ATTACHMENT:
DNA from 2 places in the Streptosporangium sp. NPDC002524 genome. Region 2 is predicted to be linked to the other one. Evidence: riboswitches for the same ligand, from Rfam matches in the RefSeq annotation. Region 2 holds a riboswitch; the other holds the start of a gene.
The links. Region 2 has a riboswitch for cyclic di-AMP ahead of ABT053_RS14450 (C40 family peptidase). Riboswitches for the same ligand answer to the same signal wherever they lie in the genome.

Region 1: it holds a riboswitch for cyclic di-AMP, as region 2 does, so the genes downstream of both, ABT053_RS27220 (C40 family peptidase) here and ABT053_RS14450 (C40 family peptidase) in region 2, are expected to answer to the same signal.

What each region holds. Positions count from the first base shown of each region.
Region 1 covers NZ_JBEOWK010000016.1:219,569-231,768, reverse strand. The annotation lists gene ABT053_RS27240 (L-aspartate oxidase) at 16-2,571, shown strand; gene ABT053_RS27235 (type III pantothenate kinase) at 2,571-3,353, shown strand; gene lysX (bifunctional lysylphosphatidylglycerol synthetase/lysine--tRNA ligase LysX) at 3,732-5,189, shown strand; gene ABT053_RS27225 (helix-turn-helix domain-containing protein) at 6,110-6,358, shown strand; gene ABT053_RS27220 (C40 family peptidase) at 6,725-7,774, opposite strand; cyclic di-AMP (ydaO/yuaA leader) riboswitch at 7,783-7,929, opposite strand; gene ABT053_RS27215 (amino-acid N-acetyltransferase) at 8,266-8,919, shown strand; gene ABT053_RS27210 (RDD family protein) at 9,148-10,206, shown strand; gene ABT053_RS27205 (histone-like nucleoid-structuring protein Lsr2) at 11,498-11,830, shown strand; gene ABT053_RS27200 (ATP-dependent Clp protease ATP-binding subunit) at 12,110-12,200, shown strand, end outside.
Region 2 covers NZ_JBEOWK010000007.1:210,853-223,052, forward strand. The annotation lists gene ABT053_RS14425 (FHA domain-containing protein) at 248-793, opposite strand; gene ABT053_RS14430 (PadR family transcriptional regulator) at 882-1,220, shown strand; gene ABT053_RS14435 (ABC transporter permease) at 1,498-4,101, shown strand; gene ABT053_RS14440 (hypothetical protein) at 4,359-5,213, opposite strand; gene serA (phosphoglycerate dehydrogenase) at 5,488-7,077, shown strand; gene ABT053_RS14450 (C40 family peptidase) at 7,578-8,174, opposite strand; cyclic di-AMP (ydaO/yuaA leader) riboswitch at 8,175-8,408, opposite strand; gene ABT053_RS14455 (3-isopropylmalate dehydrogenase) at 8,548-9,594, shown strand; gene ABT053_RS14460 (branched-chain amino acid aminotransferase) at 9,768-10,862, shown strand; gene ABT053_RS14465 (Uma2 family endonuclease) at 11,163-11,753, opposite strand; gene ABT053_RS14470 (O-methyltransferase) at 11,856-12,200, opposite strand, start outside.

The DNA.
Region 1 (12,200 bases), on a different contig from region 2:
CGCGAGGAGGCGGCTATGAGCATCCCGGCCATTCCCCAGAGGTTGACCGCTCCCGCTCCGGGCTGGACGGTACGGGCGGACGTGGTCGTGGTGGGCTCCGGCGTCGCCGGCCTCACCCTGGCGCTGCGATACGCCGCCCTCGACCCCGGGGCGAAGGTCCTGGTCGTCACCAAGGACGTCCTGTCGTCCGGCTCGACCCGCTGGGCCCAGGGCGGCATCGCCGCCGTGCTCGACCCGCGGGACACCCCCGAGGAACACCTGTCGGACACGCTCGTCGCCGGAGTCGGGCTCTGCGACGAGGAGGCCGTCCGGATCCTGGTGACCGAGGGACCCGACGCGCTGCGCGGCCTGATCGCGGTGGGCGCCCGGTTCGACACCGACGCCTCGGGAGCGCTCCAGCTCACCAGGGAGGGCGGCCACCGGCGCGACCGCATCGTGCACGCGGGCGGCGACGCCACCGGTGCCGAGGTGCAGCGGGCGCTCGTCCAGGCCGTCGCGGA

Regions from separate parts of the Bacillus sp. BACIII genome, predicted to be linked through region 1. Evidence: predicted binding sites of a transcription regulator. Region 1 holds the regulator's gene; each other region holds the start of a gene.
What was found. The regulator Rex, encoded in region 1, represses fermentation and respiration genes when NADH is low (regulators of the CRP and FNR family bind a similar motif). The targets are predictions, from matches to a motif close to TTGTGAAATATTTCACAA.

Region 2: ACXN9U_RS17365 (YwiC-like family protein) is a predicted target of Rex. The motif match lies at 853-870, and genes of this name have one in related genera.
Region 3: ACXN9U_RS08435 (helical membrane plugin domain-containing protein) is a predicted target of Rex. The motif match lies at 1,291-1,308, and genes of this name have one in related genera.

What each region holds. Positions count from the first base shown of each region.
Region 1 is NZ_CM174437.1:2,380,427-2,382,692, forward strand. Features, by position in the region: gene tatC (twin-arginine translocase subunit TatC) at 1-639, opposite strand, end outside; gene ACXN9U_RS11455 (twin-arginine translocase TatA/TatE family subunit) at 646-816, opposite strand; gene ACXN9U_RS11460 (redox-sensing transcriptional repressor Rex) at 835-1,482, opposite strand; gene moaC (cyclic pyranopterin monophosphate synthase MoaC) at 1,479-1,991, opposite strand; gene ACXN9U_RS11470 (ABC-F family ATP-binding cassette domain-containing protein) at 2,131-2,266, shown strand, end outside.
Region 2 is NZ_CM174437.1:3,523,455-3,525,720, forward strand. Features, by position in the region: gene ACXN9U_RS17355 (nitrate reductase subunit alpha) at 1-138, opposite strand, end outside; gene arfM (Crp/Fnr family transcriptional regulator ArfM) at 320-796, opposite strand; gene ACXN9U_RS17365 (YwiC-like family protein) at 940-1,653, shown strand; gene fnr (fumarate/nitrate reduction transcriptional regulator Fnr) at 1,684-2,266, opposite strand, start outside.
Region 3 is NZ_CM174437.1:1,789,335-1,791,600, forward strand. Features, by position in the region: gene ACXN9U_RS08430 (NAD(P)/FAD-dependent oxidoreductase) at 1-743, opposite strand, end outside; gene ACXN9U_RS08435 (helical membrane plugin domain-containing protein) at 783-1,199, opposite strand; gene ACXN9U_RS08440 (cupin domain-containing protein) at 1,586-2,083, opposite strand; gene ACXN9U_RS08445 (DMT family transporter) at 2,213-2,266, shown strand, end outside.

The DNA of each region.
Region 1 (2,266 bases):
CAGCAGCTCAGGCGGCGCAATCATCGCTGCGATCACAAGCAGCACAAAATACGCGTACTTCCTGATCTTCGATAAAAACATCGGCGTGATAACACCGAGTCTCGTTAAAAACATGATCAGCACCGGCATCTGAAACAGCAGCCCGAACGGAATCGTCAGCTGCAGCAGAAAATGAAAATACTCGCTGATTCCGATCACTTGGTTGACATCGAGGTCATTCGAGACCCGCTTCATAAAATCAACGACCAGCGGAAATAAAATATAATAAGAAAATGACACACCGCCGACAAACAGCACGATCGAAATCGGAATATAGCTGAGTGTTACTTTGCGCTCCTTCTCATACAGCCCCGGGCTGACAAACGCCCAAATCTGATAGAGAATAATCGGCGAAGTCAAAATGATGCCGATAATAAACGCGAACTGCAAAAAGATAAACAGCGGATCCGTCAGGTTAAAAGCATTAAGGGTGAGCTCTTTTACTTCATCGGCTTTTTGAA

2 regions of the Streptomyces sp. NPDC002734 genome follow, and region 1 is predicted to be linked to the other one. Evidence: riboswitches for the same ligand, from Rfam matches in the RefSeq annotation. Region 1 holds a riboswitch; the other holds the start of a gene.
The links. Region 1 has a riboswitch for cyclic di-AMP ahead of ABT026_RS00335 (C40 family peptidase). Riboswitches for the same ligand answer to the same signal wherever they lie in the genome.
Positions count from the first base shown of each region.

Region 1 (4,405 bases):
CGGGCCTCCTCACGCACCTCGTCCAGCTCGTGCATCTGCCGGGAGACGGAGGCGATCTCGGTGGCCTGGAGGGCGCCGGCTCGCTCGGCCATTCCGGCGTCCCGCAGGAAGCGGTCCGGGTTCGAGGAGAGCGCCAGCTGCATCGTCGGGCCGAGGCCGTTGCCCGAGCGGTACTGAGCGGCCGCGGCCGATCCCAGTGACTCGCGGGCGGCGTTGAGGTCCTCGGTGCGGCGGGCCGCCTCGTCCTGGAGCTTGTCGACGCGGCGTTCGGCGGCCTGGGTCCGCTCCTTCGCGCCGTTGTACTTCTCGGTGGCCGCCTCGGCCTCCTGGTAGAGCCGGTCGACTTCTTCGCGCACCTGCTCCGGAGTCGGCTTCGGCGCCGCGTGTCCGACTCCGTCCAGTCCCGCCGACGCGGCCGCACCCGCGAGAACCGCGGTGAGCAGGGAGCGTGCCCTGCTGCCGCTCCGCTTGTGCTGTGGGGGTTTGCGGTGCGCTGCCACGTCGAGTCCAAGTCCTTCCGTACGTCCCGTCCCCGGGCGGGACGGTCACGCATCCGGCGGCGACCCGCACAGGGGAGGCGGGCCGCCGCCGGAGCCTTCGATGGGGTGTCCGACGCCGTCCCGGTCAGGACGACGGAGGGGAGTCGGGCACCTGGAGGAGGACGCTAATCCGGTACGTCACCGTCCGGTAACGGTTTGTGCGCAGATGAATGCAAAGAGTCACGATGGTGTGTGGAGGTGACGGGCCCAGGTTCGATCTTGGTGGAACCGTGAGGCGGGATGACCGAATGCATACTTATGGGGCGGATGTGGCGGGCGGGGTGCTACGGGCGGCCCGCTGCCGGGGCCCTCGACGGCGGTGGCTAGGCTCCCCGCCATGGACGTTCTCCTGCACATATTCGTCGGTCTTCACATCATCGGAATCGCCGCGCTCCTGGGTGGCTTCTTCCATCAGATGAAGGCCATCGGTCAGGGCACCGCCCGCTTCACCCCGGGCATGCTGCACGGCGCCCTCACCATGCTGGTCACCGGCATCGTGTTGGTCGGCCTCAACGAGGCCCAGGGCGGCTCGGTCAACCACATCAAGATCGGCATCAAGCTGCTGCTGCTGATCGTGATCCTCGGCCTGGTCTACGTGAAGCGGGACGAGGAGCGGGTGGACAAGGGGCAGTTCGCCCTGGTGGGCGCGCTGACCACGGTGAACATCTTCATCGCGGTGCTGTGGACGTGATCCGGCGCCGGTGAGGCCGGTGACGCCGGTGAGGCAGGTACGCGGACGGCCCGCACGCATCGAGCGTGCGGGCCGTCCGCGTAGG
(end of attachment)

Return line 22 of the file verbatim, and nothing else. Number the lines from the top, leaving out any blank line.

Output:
The links. Region 1 has a riboswitch for cyclic di-AMP ahead of ABT026_RS00335 (C40 family peptidase). Riboswitches for the same ligand answer to the same signal wherever they lie in the genome.